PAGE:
High-temperature superconductivity continues to mature as a technology even though the underlying mechanisms responsible for it in cuprates (copper oxides) remain unclear, despite decades of research. Today, the iridium oxide Sr2IrO4 is attracting intensive study because of its many parallels with La2CuO4, the parent compound of some cuprate superconductors. The hope is that when modifications of Sr2IrO4 are discovered that make it superconducting, these will yield insights into the root cause of superconductivity in cuprates, as well. To advance this quest, an international group of researchers carried out spectroscopic x-ray measurements on rhodium-doped Sr2Ir1–xRhxO4 samples at the U.S. Department of Energy’s Advanced Photon Source (APS), an Office of Science user facility at Argonne National Laboratory.
There are theoretical and experimental reasons to believe that superconductivity may be possible in Sr2IrO4 through electron or hole doping, which can be achieved by replacing either strontium (Sr) or iridium (Ir) cations with a non-isovalent ion. One promising approach involves doping with Rh ions to create Sr2Ir1–xRhxO4; however, several fundamental issues regarding the doping process remain to be resolved. Among these are the oxidation state of Rh when it enters the Sr2Ir1–xRhxO4 lattice, the impact of the disparate strength of spin-orbit interactions in 4d (Rh) and 5d (Ir) ions, and how increasing Rh content causes Sr2Ir1–xRhxO4 to switch from an insulator to a metal. Equally mysterious is the reversion of the metallic state to an insulating condition as the Rh doping level continues to increase (Fig.1).
Contrary to earlier reports of Rh being in either an Rh4+ or Rh3+ oxidation state across the compositional range, the researchers in this study, carrying out experiments at the X-ray Science Division 4-ID-D beamline at the Argonne APS, found a smooth evolution from Rh3+ at doping levels below x = 0.05 toward Rh4+ at doping levels above x = 0.70, with the average Rh valence eventually reaching the Rh4+ value in the end compound Sr2RhO4.
At low Rh concentrations, Rh assumes a predominant 3+ state which dopes holes into nearest-neighbor Ir ions, which assume a 5+ oxidation state. This explains the rapid decrease in the system’s resistivity leading to a metallic state at x ~ 0.16, since doped holes at Ir sites reduce the on-site Couloumb repulsion at these sites enabling hopping of charge from site to site (Sr2IrO4 is a Mott insulator). As x continues to increase, and with it the probability of finding Rh-O-Rh bonds, the number of doped holes decreases systematically as the average Rh valence moves toward 4+ (and so does the Ir valence), causing a reentrant insulating phase to emerge at x ~ 0.35. Only a small fraction of Ir ions (less than 25%) assume a 5+ oxidation state across the doping-dependent Rh/Ir charge partitioning.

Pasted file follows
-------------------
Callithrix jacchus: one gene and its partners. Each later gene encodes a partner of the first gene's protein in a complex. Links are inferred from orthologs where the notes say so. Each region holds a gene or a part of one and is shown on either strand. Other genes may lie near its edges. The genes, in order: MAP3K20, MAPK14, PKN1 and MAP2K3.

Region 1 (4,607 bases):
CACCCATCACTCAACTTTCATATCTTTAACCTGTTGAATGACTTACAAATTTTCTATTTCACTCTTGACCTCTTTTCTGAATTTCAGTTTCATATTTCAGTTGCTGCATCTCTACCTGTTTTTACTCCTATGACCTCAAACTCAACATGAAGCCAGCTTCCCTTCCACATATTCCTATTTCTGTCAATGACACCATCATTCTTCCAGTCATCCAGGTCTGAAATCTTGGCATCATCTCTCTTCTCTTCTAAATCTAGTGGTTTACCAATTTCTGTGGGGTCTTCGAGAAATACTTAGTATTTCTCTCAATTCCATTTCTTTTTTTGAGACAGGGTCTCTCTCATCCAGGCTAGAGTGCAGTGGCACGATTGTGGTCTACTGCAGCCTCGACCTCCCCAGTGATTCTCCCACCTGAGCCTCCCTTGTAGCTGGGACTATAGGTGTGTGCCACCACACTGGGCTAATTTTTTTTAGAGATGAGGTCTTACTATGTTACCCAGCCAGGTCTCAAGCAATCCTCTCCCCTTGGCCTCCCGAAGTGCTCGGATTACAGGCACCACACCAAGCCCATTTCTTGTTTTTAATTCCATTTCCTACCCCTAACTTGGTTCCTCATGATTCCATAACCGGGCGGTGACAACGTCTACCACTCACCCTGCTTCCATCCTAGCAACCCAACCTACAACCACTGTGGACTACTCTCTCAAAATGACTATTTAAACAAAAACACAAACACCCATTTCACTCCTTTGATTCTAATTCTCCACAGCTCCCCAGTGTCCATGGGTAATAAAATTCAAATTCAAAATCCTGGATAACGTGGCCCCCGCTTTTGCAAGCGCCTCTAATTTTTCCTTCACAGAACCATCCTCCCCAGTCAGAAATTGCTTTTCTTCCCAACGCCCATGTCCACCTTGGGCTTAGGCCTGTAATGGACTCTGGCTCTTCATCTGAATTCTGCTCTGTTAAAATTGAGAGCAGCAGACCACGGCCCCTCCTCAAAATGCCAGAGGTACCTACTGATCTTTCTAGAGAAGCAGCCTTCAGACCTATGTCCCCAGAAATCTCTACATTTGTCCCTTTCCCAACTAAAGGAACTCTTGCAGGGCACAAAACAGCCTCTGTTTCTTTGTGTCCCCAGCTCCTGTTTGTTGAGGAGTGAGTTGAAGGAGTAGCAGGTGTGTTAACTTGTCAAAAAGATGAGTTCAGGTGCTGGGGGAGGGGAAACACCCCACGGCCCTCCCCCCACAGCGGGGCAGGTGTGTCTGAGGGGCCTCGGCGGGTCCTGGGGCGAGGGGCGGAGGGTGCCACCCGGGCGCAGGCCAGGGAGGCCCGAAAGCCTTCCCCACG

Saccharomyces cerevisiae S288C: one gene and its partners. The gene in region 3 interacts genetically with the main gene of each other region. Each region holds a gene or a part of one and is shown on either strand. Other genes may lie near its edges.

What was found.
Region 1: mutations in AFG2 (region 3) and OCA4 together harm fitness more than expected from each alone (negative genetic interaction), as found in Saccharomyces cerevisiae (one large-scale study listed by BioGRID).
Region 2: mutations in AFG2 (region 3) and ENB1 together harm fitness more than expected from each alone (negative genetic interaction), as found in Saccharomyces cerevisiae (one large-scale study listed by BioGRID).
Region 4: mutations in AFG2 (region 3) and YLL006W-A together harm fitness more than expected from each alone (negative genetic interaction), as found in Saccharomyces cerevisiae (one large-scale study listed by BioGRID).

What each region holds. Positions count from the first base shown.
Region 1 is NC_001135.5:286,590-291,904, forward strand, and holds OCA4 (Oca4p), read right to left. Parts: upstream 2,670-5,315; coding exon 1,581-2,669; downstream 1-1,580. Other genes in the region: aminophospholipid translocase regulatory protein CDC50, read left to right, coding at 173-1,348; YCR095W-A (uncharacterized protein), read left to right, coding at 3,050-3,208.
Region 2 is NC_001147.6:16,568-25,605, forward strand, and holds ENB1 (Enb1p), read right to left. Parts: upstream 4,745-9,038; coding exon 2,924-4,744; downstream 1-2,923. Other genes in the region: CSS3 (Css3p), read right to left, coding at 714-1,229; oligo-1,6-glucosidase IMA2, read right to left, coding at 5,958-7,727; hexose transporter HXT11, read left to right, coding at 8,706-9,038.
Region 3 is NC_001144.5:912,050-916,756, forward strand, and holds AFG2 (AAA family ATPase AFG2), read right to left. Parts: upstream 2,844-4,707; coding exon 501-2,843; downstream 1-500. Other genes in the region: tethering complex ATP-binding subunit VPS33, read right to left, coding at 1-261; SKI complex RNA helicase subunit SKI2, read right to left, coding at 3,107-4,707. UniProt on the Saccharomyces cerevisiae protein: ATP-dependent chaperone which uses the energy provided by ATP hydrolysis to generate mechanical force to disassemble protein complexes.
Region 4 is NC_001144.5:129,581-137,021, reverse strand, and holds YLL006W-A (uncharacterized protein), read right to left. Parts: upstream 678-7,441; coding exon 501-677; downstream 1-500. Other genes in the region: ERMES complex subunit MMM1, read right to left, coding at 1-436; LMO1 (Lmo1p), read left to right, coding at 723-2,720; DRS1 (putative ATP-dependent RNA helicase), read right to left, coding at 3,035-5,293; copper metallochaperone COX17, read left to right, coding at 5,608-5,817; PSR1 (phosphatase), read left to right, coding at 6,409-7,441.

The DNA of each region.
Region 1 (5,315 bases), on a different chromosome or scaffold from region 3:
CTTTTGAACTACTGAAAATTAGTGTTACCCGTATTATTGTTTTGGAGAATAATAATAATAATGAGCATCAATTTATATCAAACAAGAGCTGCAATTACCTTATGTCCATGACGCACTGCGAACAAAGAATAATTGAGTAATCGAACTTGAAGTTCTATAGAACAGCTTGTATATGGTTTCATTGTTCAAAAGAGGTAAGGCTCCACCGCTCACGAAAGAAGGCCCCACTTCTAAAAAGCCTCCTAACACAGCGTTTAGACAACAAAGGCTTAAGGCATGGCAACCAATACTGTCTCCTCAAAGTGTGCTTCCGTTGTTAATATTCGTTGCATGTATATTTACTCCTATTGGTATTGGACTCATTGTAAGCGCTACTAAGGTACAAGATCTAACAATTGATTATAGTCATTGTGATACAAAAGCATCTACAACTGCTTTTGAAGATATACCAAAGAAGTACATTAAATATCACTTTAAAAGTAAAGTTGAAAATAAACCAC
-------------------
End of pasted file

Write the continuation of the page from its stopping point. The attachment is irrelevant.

Although the decrease in the number of charge carriers at high doping level is the most likely explanation for the reentrant insulating phase, the researchers note that doping-induced disorder is also likely to be at play. These findings should prove key to informing ongoing searches for novel electronic phases, including superconductivity, in (5d) Iridium-oxide compounds doped with 4d (or 3d) elements where charge disproportionation is expected. — Vic Comello
See: S. Chikara,1,2 G. Fabbris,1,3,4 J. Terzic,5 G. Cao,5 D. Khomskii,6 and D. Haskel,1,* “Charge partitioning and anomalous hole doping in Rh-doped Sr2IrO4,” Phys. Rev. B 95, 060407 (Rapid Communications) (2017); manuscript selected by PRB editors as an Editors’ Suggestion.
Author affiliations: 1Argonne National Laboratory, 2Los Alamos National Laboratory, 3Washington University, 4Brookhaven National Laboratory, 5University of Colorado-Boulder, 6Universität zu Köln
The work at the Advanced Photon Source, Argonne National Laboratory, is supported by the U.S. Department of Energy (DOE) Office of Science under Grant No. DEAC02-06CH11357. Work at Los Alamos National Laboratory is supported by the Laboratory-Directed Research and Development program. The NHMFL Pulsed-Field Facility is funded by the U.S. National Science Foundation through cooperative Grant No. DMR-1157490, the State of Florida, and the DOE. Work at Brookhaven National Laboratory is supported by the DOE Office of Basic Sciences under Contract No. DE-SC00112704 and the Early Career Award Program under Award Number 1047478. G.C. acknowledges support of U.S. National Science Foundation grants DMR-1265162 and DMR-1712101. The work of D.Kh. was supported by DFG via the project SFB 1238 and by Köln University via the German Excellence Initiative.
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